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Addiction service hit by 'cuts and red tape'

By Caroline McMorran

Alcohol Addiction, Alcoholism, Alcohol, Alcohol Counselling Services Ross and Sutherland, ACSRS, NHS Highland, NHS
Alcohol Addiction, Alcoholism, Alcohol, Alcohol Counselling Services Ross and Sutherland, ACSRS, NHS Highland, NHS

A FREE service that supported Sutherland folk fighting an addiction to alcohol and their families, is closing down, it has been announced.

The Board of Alcohol Counselling Services Ross and Sutherland (ACSRS) will shut its doors on April 30.

A number of factors are said to be behind the move with funding cuts and increasing red tape the major causes.

Recovering addicts have expressed dismay at the closure with one stating: "ACSRS played a major part in my recovery. If that help was not there when I needed it, then the outcome would have been very different."

Founded more than 25 years ago, ACSRS offers a free, professional one-to-one counselling service for those affected by their own or a loved one's addiction.

It is the only voluntary organisation of its type in Sutherland and its neighbouring county and it complements the work done by NHS Drug and Alcohol Recovery staff.

Around 60 people with alcohol dependency are referred to the organisation each year and 30 service users are currently on the books. Six trained volunteer counsellors work with ACSRS.

The group needs up to £50,000 a year to operate and has received funding from NHS Highland.

But with NHS Highland conducting a review of third sector input, it will only guarantee its funding up to June.

The loss of NHS funding would make it much more difficult for ACRS to win the support of other funding bodies.

ACSRS coordinator Chris Cochrane: "This decision (to close) has not been taken lightly. There are many reasons why this course of action is necessary, the main one being the struggle to secure sufficient finances to run the organisation.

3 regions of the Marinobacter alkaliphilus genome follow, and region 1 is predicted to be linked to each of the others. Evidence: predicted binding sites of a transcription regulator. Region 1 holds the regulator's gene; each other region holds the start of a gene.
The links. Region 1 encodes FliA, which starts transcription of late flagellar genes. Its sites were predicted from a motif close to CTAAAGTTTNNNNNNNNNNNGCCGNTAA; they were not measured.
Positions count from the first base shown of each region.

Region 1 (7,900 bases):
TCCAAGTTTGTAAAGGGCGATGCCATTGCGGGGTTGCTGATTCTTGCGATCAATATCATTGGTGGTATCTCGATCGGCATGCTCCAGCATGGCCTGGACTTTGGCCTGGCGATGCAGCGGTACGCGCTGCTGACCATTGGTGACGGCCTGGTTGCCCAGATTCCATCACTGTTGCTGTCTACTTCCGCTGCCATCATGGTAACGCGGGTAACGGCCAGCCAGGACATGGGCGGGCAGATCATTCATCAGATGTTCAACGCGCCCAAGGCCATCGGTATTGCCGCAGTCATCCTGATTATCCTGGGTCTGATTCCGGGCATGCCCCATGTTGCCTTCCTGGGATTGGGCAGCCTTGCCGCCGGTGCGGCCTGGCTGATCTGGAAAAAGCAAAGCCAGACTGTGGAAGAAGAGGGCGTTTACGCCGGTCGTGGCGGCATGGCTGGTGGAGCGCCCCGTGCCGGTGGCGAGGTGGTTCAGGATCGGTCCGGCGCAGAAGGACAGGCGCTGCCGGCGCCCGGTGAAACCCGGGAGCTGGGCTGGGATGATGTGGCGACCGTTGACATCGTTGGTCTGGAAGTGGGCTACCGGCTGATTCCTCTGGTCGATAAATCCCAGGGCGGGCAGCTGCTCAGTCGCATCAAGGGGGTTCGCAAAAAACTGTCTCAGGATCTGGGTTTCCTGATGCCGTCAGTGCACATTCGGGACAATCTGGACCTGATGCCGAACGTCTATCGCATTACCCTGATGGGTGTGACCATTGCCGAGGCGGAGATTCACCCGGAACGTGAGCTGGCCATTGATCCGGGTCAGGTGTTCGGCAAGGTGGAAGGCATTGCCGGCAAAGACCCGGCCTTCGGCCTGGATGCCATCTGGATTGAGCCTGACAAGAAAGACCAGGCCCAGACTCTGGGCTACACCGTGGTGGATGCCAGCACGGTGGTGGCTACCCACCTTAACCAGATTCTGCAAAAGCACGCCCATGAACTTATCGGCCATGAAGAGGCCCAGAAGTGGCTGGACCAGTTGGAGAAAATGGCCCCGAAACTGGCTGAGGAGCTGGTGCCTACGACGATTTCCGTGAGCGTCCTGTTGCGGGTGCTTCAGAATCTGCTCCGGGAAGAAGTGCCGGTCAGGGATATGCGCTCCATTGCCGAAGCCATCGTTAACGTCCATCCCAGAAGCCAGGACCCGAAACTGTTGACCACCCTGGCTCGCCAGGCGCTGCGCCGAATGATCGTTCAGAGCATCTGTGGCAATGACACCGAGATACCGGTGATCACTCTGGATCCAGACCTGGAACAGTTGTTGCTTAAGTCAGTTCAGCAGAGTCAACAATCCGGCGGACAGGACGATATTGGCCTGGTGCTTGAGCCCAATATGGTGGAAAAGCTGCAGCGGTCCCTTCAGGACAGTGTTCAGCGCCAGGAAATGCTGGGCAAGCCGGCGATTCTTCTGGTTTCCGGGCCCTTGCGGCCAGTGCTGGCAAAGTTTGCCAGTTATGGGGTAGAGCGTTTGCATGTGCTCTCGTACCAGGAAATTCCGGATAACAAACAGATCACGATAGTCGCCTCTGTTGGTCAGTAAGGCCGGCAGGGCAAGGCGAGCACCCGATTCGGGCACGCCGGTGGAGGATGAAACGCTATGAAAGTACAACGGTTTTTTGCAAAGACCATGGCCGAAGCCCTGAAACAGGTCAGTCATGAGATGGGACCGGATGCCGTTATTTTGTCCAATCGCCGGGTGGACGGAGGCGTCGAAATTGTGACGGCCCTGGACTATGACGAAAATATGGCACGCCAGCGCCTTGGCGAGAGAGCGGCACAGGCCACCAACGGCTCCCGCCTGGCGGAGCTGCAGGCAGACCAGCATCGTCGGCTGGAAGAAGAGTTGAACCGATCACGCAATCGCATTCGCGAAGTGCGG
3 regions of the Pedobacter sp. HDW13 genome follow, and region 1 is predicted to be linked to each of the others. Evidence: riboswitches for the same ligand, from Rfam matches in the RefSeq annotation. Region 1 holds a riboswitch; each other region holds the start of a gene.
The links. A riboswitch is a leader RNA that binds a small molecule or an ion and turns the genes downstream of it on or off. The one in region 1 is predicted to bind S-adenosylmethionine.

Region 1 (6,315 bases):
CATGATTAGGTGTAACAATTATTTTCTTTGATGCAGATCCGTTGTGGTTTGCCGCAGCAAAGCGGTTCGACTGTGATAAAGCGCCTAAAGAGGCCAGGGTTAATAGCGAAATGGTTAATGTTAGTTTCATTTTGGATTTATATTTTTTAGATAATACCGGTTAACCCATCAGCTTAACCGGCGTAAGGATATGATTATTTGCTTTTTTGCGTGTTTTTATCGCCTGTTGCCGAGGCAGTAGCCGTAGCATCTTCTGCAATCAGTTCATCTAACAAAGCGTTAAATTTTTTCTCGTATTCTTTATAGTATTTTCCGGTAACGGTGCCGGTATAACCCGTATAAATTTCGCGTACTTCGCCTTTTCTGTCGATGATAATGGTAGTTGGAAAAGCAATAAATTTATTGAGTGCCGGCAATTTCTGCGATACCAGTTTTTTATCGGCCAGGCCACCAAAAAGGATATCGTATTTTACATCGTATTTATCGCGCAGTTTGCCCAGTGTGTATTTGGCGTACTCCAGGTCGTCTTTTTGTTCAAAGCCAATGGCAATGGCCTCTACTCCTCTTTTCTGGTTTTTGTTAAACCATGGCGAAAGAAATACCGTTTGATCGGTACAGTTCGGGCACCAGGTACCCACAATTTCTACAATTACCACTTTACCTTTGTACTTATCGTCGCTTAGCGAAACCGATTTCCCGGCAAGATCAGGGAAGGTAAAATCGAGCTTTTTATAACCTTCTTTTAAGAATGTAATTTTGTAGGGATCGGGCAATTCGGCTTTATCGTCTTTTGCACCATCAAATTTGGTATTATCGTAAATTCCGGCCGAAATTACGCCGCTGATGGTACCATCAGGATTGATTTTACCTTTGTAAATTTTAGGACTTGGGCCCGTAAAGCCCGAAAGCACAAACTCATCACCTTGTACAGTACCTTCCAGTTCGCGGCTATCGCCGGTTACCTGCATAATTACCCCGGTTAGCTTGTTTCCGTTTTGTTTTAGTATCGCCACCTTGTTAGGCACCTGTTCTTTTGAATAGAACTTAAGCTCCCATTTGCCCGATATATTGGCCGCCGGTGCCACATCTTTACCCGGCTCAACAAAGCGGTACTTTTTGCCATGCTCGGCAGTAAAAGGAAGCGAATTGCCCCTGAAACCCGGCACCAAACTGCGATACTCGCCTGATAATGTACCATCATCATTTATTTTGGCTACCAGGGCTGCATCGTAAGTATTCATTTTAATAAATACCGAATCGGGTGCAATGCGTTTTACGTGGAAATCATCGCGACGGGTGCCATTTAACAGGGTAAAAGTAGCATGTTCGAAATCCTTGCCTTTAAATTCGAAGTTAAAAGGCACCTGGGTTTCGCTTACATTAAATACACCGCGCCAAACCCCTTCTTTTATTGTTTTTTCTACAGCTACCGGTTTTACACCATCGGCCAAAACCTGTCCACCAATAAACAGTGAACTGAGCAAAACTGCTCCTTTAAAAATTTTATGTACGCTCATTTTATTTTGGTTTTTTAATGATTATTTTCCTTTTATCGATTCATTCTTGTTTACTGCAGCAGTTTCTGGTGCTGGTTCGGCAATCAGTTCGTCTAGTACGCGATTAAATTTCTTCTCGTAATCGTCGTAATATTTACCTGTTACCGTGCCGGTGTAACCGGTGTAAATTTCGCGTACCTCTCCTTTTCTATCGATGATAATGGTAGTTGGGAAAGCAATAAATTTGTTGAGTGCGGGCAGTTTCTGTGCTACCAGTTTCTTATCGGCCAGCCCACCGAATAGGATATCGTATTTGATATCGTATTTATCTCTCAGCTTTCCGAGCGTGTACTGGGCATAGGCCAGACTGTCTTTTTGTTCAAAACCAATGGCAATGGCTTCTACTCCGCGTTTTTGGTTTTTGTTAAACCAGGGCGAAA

"As with other voluntary organisations, the burden of bureaucracy has increased without a corresponding increase in income and the task of securing additional funding has become more challenging."

She added that the group's board of management was actively pursuing alternative arrangements for service users and volunteer counsellors who wished to continue.

Ms Cochrane paid tribute to counsellors and the hours of work they had put in over the years.

"ACSRS has been indebted to many people over the years who have given their time and expertise freely as volunteers," she said.

"Some have assisted in the management of the service as board members providing governance and support for staff and volunteers.

"Others have given thousands of hours of their free time as trained volunteer counsellors. The training for these counsellors was previously provided free. It now requires a source of additional funding."

She added that ACSRS wanted to publicly thank everyone who had made it possible for the group to serve the communities for over quarter of a century.

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